|The first excerpt represents the past or something you must release, and is drawn from Heroes by Charles Kingsley:
my people the Colchians who serve me, who never tired yet in
the battle, and know well how to face an invader?'
And the heroes sat silent awhile before the face of that
ancient king. But Hera the awful goddess put courage into
Jason's heart, and he rose and shouted loudly in answer, 'We
are no pirates nor lawless men. We come not to plunder and
to ravage, or carry away slaves from your land; but my uncle,
the son of Poseidon, Pelias the Minuan king, he it is who has
set me on a quest to bring home the golden fleece. And these
too, my bold comrades, they are no nameless men; for some are
the sons of Immortals, and some of heroes far renowned. And
|The second excerpt represents the present or the deciding factor of the moment, and is drawn from The Travels of Sir John Mandeville by Sir John Mandeville:
battle they slay him. And when they hold any siege about castle or
town that is walled and defensible, they behote to them that be
within to do all the profit and good, that it is marvel to hear;
and they grant also to them that be within all that they will ask
them. And after that they be yielden, anon they slay them all; and
cut off their ears and souse them in vinegar, and thereof they make
great service for lords. All their lust and all their imagination
is for to put all lands under their subjection. And they say that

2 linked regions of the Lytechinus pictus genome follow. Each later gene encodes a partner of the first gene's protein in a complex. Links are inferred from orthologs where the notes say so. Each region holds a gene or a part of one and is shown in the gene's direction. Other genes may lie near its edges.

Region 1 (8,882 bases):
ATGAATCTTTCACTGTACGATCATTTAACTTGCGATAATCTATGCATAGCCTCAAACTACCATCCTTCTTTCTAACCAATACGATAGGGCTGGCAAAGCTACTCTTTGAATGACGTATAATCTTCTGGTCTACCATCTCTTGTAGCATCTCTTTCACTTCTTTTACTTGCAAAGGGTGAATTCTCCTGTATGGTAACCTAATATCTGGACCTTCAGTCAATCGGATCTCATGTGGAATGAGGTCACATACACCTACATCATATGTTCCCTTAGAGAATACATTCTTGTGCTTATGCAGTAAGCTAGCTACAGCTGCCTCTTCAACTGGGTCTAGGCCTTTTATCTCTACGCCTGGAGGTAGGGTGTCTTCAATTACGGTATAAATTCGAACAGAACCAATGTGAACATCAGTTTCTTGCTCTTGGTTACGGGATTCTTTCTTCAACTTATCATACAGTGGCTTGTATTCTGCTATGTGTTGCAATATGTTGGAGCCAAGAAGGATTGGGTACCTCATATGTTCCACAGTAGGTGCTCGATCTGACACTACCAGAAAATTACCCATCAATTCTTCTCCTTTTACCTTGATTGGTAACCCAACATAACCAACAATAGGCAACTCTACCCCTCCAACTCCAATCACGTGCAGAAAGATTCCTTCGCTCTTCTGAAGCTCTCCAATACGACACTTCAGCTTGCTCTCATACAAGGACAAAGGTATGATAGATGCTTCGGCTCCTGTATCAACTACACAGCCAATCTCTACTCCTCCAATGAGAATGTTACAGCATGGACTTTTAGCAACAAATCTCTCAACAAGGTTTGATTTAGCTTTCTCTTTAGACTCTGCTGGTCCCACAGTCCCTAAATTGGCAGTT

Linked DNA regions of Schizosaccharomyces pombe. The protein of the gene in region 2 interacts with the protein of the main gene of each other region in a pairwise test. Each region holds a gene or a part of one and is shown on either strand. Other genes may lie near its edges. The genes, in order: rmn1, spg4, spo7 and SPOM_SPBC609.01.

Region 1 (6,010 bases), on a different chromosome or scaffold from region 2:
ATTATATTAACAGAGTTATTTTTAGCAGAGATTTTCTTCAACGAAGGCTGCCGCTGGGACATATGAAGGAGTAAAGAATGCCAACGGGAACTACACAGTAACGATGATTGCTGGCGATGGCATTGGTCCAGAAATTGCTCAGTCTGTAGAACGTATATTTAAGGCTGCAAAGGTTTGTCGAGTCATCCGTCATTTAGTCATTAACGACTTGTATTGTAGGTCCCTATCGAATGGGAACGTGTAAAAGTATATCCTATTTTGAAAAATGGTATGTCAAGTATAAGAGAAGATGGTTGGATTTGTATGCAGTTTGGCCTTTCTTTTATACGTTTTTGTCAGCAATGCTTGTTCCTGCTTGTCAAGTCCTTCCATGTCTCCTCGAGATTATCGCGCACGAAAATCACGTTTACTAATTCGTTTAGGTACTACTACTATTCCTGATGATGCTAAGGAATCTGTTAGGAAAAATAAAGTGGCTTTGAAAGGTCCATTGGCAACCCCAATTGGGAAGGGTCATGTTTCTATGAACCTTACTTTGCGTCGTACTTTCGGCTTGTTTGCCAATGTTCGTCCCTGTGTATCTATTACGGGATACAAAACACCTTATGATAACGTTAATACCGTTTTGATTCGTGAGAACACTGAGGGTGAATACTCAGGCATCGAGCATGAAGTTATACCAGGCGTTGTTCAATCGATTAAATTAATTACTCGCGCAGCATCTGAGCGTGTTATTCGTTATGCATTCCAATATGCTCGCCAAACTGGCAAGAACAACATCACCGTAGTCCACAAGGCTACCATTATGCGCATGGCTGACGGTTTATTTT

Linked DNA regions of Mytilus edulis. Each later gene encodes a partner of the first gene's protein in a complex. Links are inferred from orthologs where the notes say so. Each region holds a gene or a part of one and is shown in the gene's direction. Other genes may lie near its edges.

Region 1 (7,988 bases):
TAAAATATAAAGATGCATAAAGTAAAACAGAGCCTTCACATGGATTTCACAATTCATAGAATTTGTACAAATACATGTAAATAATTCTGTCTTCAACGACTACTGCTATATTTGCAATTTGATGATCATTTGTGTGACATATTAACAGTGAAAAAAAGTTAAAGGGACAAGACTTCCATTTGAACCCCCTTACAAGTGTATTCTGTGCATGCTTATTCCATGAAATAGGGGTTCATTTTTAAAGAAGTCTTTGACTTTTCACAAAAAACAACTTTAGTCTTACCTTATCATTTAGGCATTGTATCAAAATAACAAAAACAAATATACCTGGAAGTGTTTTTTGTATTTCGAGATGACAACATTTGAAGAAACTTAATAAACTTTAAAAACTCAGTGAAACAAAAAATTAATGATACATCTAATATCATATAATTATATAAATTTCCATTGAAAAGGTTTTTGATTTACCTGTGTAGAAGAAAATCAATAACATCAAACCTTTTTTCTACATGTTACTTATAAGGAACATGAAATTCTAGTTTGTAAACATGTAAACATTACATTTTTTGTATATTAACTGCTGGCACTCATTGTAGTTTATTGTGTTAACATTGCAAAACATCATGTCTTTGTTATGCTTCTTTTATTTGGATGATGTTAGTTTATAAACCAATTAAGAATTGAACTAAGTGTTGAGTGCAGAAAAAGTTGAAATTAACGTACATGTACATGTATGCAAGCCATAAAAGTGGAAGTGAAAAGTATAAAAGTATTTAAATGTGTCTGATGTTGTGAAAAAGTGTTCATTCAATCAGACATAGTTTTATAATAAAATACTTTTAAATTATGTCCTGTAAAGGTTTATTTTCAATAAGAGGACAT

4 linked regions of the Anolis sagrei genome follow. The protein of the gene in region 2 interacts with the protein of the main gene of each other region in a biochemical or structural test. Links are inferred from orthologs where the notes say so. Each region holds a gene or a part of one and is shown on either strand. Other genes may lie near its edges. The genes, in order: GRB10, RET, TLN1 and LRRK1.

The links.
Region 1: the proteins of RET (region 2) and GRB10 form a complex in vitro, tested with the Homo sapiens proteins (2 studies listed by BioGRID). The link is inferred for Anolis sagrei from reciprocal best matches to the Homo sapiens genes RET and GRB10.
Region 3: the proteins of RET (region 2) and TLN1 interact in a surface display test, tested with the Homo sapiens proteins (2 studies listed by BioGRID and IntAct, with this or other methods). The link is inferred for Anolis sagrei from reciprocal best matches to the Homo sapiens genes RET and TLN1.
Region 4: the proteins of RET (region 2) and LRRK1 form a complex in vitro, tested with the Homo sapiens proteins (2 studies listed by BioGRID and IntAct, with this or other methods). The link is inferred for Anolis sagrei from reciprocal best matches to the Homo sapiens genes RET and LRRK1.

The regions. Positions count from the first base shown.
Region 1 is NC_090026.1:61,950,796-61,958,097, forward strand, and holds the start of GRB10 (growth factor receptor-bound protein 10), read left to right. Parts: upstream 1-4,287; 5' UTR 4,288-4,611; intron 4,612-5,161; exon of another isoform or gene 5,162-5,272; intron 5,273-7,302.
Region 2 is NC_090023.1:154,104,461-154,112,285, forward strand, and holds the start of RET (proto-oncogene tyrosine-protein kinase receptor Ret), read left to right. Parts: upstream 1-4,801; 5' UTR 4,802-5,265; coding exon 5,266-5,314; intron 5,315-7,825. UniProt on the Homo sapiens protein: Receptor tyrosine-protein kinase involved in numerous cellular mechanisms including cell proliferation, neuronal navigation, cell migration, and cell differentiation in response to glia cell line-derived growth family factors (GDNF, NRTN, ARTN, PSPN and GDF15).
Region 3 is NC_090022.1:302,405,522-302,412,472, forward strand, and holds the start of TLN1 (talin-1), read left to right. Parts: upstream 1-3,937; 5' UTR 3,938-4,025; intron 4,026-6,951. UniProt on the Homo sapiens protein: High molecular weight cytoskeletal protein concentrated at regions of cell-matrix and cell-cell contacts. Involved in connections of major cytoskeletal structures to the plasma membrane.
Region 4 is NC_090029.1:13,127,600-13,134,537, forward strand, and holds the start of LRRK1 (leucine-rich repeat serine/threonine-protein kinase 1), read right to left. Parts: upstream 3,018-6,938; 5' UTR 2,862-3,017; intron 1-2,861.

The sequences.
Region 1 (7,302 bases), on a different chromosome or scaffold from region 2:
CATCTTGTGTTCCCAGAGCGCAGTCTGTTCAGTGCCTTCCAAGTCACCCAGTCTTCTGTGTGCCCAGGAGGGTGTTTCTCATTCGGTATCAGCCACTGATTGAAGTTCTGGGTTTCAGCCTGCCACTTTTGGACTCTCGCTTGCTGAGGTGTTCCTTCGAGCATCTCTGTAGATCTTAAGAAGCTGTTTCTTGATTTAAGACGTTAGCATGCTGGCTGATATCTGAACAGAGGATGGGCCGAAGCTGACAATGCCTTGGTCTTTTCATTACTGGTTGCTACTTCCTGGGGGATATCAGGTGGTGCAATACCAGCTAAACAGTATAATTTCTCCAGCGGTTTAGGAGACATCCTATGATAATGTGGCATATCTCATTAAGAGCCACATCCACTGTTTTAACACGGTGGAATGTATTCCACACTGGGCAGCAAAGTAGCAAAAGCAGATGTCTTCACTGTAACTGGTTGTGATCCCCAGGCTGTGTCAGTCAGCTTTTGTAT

they know well by their prophecies, that they shall be overcome by
archers and by strength of them; but they know not of what nation
ne of what law they shall be of, that shall overcome them. And
|The third excerpt represents the future or something you must embrace, and is drawn from The Merry Adventures of Robin Hood by Howard Pyle:
in the windpipe."
"Nay, sing up, friend," quoth Little John, who sat next to him,
patting him upon the shoulder. "Thou hast a fair, round, mellow voice;
let us have a touch of it."
"Nay, an ye will ha' a poor thing," said Arthur, "I will do my best.
Have ye ever heard of the wooing of Sir Keith, the stout young Cornish knight,
in good King Arthur's time?"
"Methinks I have heard somewhat of it," said Robin; "but ne'ertheless
strike up thy ditty and let us hear it, for, as I do remember me,
it is a gallant song; so out with it, good fellow."
Thereupon, clearing his throat, the Tanner, without more ado,
The Merry Adventures of Robin Hood